- The Rt Revd Wallace Benn
The high-water mark of Reformed Anglican evangelical ecclesiology & apologetics.
Evangelicals are gladly Easter people who love to talk about the Gospel of grace and all that the Lord Jesus achieved for us by his substitutionary death and glorious resurrection. But Anglican evangelicals when they move home and look for a good church are often indifferent to the benefits their home church has brought them. When asked, especially in the light of unhelpful comments from some bishops, what is the point of bishops anyway?- they are left with an unclear understanding of the Reformers’ Anglican church polity.
Many evangelicals are Anglican simply because of history, or they stay in what they consider to be ‘the best boat to fish from’. But this is an inadequate ecclesiology, and leads either to embarrassment or pragmatic answers to thoughtful questions by friends, who belong to a different denomination. We may well be embarrassed by how the Church of England is behaving at present, but is there a good reason for being an Anglican evangelical? Peter Blair helps us hugely by putting us in touch with our heritage, and in particular explaining why arguably the outstanding evangelical scholar of the mid 17th century was a convinced Anglican and an advocate for an episcopally ordered church.
Peter’s succinct, accessible and clear book explains the views of Archbishop James Ussher who wrote about the place and role of bishops in the 1640s/1650s. He wanted the Church of England to be thoroughly reformed and for its ministry to express biblical principles of leadership in line with the teaching of the Bible. It was a time of ferment in Church and State and Ussher was a widely respected and very significant figure who had a considerable influence in his day. His arguments for keeping bishops were briefly, as follows:
In Old Testament times when the church grew, it not only had priests, but chief priests, and overseers (bishops) over the Levites (see for example Nehemiah 11:22). They were first amongst equals and no doubt acted as chairmen for the gatherings of priests or Levites. Organisationally they were helpful as numbers grew. Ussher argues that it is not surprising that as the early church grew it should develop the same God given structures. These chief priests or bishops are not to be confused with the High Priest who is abolished in the New Testament because of the work of our great High Priest, the Lord Jesus.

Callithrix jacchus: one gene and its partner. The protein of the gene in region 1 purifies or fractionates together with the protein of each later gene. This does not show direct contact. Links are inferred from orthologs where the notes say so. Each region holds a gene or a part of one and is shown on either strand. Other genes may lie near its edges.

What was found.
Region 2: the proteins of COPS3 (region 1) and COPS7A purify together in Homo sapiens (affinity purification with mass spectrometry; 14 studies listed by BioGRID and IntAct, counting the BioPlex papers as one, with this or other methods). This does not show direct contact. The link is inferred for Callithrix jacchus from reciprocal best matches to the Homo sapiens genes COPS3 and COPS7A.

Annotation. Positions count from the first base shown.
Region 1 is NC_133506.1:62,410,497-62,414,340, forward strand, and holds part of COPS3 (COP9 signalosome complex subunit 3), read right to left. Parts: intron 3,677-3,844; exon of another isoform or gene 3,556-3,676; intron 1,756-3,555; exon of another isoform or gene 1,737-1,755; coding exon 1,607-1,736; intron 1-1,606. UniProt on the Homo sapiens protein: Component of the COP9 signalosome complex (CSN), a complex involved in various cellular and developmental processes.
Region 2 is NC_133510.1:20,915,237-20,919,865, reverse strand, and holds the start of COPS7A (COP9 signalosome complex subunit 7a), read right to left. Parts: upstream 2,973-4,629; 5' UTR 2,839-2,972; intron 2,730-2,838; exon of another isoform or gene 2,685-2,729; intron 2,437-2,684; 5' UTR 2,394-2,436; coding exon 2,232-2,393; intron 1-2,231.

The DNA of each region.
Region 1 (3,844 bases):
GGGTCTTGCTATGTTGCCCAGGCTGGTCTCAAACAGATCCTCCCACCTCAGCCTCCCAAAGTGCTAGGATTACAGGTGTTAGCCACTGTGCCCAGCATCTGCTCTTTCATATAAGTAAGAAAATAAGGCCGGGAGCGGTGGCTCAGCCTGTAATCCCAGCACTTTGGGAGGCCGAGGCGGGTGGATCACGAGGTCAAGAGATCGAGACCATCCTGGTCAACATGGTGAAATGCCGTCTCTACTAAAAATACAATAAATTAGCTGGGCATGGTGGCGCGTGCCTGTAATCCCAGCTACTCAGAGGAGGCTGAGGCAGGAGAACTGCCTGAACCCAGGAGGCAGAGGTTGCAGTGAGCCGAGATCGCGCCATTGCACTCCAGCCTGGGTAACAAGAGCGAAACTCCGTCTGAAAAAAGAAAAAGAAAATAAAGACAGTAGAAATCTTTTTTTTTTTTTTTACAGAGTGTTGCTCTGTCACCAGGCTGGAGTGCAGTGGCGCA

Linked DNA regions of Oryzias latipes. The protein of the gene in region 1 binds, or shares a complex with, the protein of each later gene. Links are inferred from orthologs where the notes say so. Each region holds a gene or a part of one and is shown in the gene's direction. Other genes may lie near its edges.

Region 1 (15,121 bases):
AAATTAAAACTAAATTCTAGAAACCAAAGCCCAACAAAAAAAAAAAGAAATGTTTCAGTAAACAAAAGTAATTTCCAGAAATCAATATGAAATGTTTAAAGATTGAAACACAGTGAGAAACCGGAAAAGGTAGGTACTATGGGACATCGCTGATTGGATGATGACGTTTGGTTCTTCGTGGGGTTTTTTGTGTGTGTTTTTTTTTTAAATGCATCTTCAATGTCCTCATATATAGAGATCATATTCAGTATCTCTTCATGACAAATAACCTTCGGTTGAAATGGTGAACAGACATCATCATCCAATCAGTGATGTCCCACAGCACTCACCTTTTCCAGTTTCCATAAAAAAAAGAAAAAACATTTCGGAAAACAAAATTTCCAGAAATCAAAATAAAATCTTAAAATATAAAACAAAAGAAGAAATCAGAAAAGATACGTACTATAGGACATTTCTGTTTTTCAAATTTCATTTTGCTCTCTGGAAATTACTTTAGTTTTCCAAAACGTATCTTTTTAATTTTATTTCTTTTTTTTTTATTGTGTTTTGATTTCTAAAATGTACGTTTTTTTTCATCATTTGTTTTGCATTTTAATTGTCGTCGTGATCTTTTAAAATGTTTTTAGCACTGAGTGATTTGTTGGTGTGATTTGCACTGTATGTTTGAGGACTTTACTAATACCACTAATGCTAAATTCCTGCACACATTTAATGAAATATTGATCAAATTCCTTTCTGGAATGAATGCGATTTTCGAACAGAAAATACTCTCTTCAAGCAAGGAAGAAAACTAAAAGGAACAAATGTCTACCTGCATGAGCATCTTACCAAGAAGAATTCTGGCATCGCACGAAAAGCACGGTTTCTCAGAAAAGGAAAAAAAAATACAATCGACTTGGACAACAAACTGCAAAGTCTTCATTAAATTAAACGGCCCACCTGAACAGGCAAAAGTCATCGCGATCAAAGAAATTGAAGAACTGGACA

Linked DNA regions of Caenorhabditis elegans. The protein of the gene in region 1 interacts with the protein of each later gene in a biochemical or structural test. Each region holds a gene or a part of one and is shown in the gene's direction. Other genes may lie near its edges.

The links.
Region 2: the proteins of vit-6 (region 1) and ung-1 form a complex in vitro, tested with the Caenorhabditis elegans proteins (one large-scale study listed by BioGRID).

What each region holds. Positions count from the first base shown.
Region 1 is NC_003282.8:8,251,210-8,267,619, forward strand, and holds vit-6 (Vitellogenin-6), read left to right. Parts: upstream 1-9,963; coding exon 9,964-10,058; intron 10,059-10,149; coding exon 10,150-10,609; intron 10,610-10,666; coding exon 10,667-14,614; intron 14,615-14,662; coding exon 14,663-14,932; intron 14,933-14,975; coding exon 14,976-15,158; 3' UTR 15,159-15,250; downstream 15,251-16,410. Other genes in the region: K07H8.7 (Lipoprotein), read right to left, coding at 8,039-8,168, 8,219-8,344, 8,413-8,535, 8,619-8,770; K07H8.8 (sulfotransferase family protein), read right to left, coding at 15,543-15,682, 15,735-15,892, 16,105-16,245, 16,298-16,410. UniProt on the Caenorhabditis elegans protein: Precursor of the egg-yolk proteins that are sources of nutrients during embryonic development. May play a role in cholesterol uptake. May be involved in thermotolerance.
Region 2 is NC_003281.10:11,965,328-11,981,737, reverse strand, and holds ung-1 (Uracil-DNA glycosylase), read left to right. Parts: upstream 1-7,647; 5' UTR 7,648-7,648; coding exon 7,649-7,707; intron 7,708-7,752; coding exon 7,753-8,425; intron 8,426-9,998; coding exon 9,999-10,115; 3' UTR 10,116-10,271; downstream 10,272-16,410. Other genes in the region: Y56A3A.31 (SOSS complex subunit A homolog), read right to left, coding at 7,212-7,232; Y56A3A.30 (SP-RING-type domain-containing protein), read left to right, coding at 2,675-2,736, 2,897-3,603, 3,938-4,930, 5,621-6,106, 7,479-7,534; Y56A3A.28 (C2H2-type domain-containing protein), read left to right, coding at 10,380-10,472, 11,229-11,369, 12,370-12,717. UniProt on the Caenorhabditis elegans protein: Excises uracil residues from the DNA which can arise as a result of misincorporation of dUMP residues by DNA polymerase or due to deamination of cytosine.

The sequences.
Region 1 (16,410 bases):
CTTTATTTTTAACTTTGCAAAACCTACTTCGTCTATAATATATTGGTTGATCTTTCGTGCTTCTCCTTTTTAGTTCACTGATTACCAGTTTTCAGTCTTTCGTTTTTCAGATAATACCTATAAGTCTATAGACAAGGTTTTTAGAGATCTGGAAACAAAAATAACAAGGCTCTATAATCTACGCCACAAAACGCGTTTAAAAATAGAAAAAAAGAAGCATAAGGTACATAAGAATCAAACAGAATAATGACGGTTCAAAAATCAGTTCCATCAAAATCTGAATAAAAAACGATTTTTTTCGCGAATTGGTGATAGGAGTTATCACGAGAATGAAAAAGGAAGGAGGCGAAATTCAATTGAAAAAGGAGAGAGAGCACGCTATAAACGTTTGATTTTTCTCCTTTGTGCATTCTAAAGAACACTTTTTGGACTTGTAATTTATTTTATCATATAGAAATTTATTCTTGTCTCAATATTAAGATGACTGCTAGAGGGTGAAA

Ussher saw that the ‘apostolic delegate’ role of people like Timothy and Titus (the latter sent by Paul to appoint elders in every city church in Crete) were clearly bishops in function. J B Lightfoot followed this line in the late 19th century.
Ussher, as Lightfoot, believed that bishops were not a different order from presbyter/elders in the New Testament but rather a presbyter set aside to help organisationally, as first amongst equals, but holding a respected role to ordain and discipline as well as lead in faithfulness to the Apostles’ teaching and practice (Titus 1:5-9)
Ussher, in line with key mainstream Reformers, saw the ‘angels’ addressed in the seven churches mentioned in Revelation Chs.2,3 as the senior minister or bishop of the key church.
It is no surprise therefore that the role of bishops began to be clearly established without any significant opposition in the 2nd century. Ussher argues that it would have been opposed had it been a novelty.
Peter Blair explains Ussher’s views very well indeed, and in more detail than the outline given above. Also, his book is very well researched, and he gives us the historical background and debates going on at the time, which throws added light on Ussher’s views, as well as explaining the nuances of his opinions. He shows that Ussher was not arguing in a novel way but rather building on the reformed Anglican bishops’ arguments during the Reformation period. Ussher was, if you like, the high-water mark of Reformed Anglican evangelical ecclesiology and apologetics.
Peter’s book is well written and easy to follow as well as being a first-rate scholarly work. His writing raises all the right kind of question we need to ask to pursue a biblical view of bishops today. To those of us who are bishops, Ussher challenges us to ask, if we have understood our role and office correctly and if we are practicing it in the right way.
In conclusion, I am thrilled to see this excellent book in print, which will be a great help to a new generation seeking ecclesiological answers. It gives Anglican evangelicals reason to be righty happy and proud of our ecclesiology (at best), and it gives food for thought about the continuing need for much needed reform in our current practice. Read Peter Blair’s book and enjoy, and be made to ponder further…..!